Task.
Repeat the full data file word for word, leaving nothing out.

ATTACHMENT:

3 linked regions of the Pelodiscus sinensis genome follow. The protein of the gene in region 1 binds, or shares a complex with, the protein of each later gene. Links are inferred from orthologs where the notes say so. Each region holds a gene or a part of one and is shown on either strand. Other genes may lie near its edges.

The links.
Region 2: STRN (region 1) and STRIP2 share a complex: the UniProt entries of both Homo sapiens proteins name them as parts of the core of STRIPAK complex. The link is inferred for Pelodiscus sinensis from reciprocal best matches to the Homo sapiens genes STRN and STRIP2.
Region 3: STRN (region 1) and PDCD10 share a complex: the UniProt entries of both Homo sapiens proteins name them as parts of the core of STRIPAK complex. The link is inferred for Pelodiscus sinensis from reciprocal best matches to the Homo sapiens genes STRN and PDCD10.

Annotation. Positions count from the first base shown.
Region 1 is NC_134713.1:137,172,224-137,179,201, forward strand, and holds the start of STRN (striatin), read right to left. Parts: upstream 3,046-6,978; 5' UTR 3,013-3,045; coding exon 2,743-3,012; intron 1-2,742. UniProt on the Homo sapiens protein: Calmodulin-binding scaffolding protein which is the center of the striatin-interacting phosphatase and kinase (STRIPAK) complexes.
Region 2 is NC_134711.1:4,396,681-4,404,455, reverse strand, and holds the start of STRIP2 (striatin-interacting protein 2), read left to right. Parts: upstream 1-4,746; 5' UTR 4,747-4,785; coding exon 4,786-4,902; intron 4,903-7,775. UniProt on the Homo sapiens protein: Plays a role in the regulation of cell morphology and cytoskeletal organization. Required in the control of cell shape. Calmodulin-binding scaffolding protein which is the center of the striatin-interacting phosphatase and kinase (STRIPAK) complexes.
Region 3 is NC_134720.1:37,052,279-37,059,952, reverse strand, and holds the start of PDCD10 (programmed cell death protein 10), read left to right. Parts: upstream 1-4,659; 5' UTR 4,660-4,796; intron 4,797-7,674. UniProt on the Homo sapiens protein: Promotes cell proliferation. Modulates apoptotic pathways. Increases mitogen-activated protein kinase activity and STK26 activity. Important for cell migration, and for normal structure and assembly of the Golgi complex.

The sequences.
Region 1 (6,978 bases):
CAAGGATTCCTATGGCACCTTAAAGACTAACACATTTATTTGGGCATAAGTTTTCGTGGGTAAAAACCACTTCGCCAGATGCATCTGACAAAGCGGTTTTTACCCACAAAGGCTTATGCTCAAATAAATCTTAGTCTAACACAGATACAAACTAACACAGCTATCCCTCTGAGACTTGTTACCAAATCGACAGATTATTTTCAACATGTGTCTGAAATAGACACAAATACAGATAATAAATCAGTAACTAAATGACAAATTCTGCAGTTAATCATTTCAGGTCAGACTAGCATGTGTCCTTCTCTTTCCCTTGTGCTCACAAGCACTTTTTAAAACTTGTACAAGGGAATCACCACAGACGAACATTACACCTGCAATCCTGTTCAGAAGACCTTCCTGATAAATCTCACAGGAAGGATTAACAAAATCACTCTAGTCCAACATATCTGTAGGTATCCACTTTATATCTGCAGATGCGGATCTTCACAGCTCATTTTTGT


3 linked regions of the Pelodiscus sinensis genome follow. The protein of the gene in region 1 binds, or shares a complex with, the protein of each later gene. Links are inferred from orthologs where the notes say so. Each region holds a gene or a part of one and is shown on either strand. Other genes may lie near its edges.

The links.
Region 2: STRN (region 1) and STRIP2 share a complex: the UniProt entries of both Homo sapiens proteins name them as parts of the core of STRIPAK complex. The link is inferred for Pelodiscus sinensis from reciprocal best matches to the Homo sapiens genes STRN and STRIP2.
Region 3: STRN (region 1) and PDCD10 share a complex: the UniProt entries of both Homo sapiens proteins name them as parts of the core of STRIPAK complex. The link is inferred for Pelodiscus sinensis from reciprocal best matches to the Homo sapiens genes STRN and PDCD10.

Annotation. Positions count from the first base shown.
Region 1 is NC_134713.1:137,172,224-137,179,201, forward strand, and holds the start of STRN (striatin), read right to left. Parts: upstream 3,046-6,978; 5' UTR 3,013-3,045; coding exon 2,743-3,012; intron 1-2,742. UniProt on the Homo sapiens protein: Calmodulin-binding scaffolding protein which is the center of the striatin-interacting phosphatase and kinase (STRIPAK) complexes.
Region 2 is NC_134711.1:4,396,681-4,404,455, reverse strand, and holds the start of STRIP2 (striatin-interacting protein 2), read left to right. Parts: upstream 1-4,746; 5' UTR 4,747-4,785; coding exon 4,786-4,902; intron 4,903-7,775. UniProt on the Homo sapiens protein: Plays a role in the regulation of cell morphology and cytoskeletal organization. Required in the control of cell shape. Calmodulin-binding scaffolding protein which is the center of the striatin-interacting phosphatase and kinase (STRIPAK) complexes.
Region 3 is NC_134720.1:37,052,279-37,059,952, reverse strand, and holds the start of PDCD10 (programmed cell death protein 10), read left to right. Parts: upstream 1-4,659; 5' UTR 4,660-4,796; intron 4,797-7,674. UniProt on the Homo sapiens protein: Promotes cell proliferation. Modulates apoptotic pathways. Increases mitogen-activated protein kinase activity and STK26 activity. Important for cell migration, and for normal structure and assembly of the Golgi complex.

The sequences.
Region 1 (6,978 bases):
CAAGGATTCCTATGGCACCTTAAAGACTAACACATTTATTTGGGCATAAGTTTTCGTGGGTAAAAACCACTTCGCCAGATGCATCTGACAAAGCGGTTTTTACCCACAAAGGCTTATGCTCAAATAAATCTTAGTCTAACACAGATACAAACTAACACAGCTATCCCTCTGAGACTTGTTACCAAATCGACAGATTATTTTCAACATGTGTCTGAAATAGACACAAATACAGATAATAAATCAGTAACTAAATGACAAATTCTGCAGTTAATCATTTCAGGTCAGACTAGCATGTGTCCTTCTCTTTCCCTTGTGCTCACAAGCACTTTTTAAAACTTGTACAAGGGAATCACCACAGACGAACATTACACCTGCAATCCTGTTCAGAAGACCTTCCTGATAAATCTCACAGGAAGGATTAACAAAATCACTCTAGTCCAACATATCTGTAGGTATCCACTTTATATCTGCAGATGCGGATCTTCACAGCTCATTTTTGT